Cyanogen Inc. have come a long way in the past 18 months. It was barely 18 months ago when the first phone shipped with their OS pre-installed on it (the Oppo N1). Since then they have made waves for many reasons, some of them good. Now they have taken another step forwards in releasing the alpha version of their software development kit.
One of the best things about the CyanogenMod operating system is the added tweaks and features over and above AOSP. These tweaks often complete a tweak that Google began but fell short in their implementation. An example of this is the Quick Settings. Now, with the Cyanogen developer SDK, developers can build their apps with the added functionality of hooking into the Cyanogen APIs already built into the framework. For example, a developer could build in a quick setting tile for toggling a functionality in their app with the tile showing up when the phone is running Cyanogen (or a CyanogenMod build/ROM).
An example of this in use can be seen in the pictures below, which show an app called Bike O’Clock (which was incidentally whipped up in short time during a hackathon) that turns the device running CyanogenMod into a bike computer. The app uses the new sdk and creates a quick settings tile to toggle the app’s recording of your biking.
The Platform SDK is an “open source SDK that allows developers to either use existing APIs newly presented in CyanogenMod’s own framework, or contribute their own APIs to be leveraged by any other application”. At this stage the SDK is launching with the Quick Settings Tile API seeded in and the Cyanogen team are hoping that this inspires other developers to discover new possibilities and APIs that can be added to CyanogenMod.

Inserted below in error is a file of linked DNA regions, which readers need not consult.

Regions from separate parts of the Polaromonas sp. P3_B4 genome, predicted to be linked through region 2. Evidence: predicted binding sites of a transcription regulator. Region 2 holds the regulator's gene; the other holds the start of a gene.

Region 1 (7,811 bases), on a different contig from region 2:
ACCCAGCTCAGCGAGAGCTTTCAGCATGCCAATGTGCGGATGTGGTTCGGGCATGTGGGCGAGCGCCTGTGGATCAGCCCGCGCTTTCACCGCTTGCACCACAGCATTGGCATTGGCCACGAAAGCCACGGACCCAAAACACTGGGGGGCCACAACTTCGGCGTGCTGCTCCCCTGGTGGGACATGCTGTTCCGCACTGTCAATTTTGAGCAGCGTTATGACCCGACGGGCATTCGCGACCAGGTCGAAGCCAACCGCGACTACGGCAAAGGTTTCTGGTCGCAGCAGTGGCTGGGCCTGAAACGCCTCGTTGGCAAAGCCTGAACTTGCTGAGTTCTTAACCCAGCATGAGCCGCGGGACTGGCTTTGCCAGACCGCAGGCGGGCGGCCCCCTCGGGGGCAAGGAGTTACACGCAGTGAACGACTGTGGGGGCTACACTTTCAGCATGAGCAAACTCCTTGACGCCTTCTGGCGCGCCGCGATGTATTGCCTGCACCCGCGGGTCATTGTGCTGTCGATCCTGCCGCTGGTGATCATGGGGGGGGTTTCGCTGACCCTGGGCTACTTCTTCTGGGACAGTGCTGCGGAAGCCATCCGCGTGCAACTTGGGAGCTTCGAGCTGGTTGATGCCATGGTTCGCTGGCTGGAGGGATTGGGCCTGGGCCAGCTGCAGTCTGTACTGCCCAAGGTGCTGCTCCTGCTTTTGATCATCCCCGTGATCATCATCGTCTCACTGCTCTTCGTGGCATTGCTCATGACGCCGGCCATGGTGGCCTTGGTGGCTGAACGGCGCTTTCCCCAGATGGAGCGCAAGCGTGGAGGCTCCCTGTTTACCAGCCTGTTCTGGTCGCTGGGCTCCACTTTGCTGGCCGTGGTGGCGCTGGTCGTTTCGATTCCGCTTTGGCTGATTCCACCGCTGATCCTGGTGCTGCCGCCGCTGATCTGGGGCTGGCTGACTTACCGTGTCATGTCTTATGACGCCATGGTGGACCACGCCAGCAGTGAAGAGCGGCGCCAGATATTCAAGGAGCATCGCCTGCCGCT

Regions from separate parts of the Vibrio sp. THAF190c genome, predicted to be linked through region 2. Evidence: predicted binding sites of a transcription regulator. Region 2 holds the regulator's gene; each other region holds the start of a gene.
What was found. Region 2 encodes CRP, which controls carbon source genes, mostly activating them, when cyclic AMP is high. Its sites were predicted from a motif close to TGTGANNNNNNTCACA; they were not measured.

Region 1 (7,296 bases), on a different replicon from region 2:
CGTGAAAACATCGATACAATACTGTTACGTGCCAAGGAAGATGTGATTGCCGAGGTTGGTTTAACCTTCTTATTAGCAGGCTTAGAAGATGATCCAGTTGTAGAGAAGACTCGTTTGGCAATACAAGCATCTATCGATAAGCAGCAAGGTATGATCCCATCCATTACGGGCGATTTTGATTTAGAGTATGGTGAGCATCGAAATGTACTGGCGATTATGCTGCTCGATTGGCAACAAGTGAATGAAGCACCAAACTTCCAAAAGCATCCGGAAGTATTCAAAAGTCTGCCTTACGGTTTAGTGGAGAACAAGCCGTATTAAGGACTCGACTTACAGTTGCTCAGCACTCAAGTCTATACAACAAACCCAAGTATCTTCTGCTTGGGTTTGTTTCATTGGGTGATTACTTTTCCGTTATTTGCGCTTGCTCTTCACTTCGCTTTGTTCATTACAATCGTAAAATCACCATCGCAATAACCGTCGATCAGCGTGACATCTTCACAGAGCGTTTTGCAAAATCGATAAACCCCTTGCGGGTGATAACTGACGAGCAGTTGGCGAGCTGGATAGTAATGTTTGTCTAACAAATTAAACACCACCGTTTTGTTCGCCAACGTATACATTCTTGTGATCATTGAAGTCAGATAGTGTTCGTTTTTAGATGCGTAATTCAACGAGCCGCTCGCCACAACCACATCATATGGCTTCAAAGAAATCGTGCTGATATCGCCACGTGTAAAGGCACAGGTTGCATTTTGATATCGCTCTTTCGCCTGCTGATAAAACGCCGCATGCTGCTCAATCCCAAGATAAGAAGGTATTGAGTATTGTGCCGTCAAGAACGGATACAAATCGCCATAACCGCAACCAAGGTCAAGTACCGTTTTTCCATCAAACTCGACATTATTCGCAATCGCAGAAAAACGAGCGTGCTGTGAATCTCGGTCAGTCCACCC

Before everyone starts commenting that this is Cyanogen attempting to take Android from Google, it is not unusual at all for manufacturers to provide SDKs for developers to hook into the features of their devices. A quick look at the Samsung developer page shows how many are available for just their Galaxy phones. I think that this is Cyanogen maturing as a company and beginning to realise that they are not going to be able to continue to do all their developing of features etc in-house. It is a clever way for Cyanogen to get other developers to add value to their ROM/OS without having to lift a finger themselves. It also presents a unique way for app developers to build power features in to their apps which can hook into the OS.
It is expected to work on both the Cyanogen OS and CyanogenMod without breaking functionality upstream with AOSP. How difficult it will be for plain AOSP ROMs to build this in is unknown but I suspect with it being low level framework code it may not be possible unless the ROMs are CyanogenMod based. If you are interested you can head over to their platform SDK github page and check it out.
Does anyone else see this as a positive or is it yet another negative in the saga of Cyanogen Inc.?